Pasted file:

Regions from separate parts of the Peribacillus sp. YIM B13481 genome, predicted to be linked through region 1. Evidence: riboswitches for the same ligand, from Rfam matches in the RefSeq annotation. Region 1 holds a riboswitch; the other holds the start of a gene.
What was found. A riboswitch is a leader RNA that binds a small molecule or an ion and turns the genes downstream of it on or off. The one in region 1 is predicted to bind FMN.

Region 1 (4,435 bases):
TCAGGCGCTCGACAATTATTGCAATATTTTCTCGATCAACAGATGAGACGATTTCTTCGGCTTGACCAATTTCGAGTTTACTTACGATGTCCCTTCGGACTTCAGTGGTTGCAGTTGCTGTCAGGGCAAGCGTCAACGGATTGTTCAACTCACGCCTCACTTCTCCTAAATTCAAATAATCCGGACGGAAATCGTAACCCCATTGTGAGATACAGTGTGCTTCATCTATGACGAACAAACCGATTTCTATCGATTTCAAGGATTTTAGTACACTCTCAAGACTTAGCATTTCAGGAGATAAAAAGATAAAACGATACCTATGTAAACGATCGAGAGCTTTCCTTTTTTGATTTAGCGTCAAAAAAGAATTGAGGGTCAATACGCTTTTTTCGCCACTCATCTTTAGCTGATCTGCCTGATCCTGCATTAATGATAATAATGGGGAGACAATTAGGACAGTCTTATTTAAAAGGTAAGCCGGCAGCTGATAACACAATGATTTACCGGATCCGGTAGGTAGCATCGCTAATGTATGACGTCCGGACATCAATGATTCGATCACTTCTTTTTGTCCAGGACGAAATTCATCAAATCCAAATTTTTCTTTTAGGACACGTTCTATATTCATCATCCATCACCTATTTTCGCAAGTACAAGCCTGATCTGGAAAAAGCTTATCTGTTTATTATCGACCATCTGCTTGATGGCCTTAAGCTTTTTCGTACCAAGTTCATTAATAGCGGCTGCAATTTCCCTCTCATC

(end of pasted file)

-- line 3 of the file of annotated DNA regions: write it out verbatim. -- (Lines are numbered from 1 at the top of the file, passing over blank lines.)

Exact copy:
Region 1 (4,435 bases):